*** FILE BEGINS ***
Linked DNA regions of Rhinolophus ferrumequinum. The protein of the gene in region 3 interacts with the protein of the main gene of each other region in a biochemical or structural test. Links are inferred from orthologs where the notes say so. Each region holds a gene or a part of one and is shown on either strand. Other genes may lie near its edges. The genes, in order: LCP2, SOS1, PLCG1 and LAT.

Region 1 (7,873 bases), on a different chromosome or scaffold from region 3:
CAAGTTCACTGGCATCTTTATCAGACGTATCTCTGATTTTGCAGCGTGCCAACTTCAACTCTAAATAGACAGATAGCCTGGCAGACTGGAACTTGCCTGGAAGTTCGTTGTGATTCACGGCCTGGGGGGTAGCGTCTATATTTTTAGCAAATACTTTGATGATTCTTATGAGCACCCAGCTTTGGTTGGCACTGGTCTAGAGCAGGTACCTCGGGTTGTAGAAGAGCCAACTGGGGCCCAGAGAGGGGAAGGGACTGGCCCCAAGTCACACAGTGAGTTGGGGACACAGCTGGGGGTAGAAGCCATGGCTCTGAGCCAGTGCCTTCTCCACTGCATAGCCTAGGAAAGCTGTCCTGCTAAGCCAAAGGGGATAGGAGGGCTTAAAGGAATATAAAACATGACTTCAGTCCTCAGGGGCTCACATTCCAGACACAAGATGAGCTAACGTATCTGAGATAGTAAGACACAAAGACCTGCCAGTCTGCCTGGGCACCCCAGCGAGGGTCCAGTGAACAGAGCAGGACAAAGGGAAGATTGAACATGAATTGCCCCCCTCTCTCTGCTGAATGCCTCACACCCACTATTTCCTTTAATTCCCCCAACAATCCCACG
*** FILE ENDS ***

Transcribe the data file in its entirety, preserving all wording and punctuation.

Linked DNA regions of Rhinolophus ferrumequinum. The protein of the gene in region 3 interacts with the protein of the main gene of each other region in a biochemical or structural test. Links are inferred from orthologs where the notes say so. Each region holds a gene or a part of one and is shown on either strand. Other genes may lie near its edges. The genes, in order: LCP2, SOS1, PLCG1 and LAT.

Region 1 (7,873 bases), on a different chromosome or scaffold from region 3:
CAAGTTCACTGGCATCTTTATCAGACGTATCTCTGATTTTGCAGCGTGCCAACTTCAACTCTAAATAGACAGATAGCCTGGCAGACTGGAACTTGCCTGGAAGTTCGTTGTGATTCACGGCCTGGGGGGTAGCGTCTATATTTTTAGCAAATACTTTGATGATTCTTATGAGCACCCAGCTTTGGTTGGCACTGGTCTAGAGCAGGTACCTCGGGTTGTAGAAGAGCCAACTGGGGCCCAGAGAGGGGAAGGGACTGGCCCCAAGTCACACAGTGAGTTGGGGACACAGCTGGGGGTAGAAGCCATGGCTCTGAGCCAGTGCCTTCTCCACTGCATAGCCTAGGAAAGCTGTCCTGCTAAGCCAAAGGGGATAGGAGGGCTTAAAGGAATATAAAACATGACTTCAGTCCTCAGGGGCTCACATTCCAGACACAAGATGAGCTAACGTATCTGAGATAGTAAGACACAAAGACCTGCCAGTCTGCCTGGGCACCCCAGCGAGGGTCCAGTGAACAGAGCAGGACAAAGGGAAGATTGAACATGAATTGCCCCCCTCTCTCTGCTGAATGCCTCACACCCACTATTTCCTTTAATTCCCCCAACAATCCCACG